Nanette Mutrie of Glasgow University has a message for the couch potatoes whose New Year resolution is to get fit after the excesses of the festive season: take it easy.
Dr Mutrie, senior lecturer in biomedical and life sciences, has been researching the perceived barriers to becoming fitter, and how these can be overcome.
"January is a time when people's motivation to change their behaviour is very high," she says. "The main thing that people saw as a barrier to becoming more active was time. The old message was that you needed to do at least 20 minutes of continuous activity, but the new message is that some activity is better than none, and you can accumulate small amounts over a day."
The goal should be to accumulate 30 minutes' activity on most days, which can include using stairs rather than lifts, parking or getting off the bus further away from your destination, and doing some gardening when the weather allows.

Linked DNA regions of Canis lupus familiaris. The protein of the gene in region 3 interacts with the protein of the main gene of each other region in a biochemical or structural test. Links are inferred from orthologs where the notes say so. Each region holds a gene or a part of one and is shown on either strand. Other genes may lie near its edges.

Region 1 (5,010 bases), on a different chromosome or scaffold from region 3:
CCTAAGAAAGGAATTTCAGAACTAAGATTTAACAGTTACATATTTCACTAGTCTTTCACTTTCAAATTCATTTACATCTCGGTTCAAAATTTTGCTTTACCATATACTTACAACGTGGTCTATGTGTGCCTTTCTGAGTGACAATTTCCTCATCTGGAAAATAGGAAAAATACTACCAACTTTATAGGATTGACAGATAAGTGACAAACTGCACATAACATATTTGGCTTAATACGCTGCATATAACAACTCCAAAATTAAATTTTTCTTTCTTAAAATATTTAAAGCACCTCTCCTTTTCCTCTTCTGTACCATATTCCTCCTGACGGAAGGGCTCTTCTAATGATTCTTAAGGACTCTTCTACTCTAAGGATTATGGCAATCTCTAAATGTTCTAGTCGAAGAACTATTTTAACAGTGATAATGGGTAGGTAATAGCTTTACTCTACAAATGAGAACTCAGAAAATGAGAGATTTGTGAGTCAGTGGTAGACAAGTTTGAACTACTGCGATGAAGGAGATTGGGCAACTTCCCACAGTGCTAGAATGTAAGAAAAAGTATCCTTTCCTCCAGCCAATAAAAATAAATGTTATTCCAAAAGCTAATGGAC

"The second barrier is that people find it takes too much effort. They get sore or tired, and put themselves off before they're started. You have to aim for a gradual change from a relatively inactive life to a more active one."
Taking a whole aerobics class as your first New Year exercise is a bad idea, Dr Mutrie warns. Try walking more frequently, and attending half a class, with the goal of completing a whole class after six to eight weeks.
Another barrier is lack of support, and Dr Mutrie suggests exercising with friends, family or in a class to boost motivation. Most higher education institutions have a sports service which will advise on classes or opportunities to exercise.
The Glasgow researchers are trying to promote "active commuting", using walking or cycling as a convenient form of exercise. But it remains to be seen how they propose overcoming the barriers of winter darkness and miserable weather.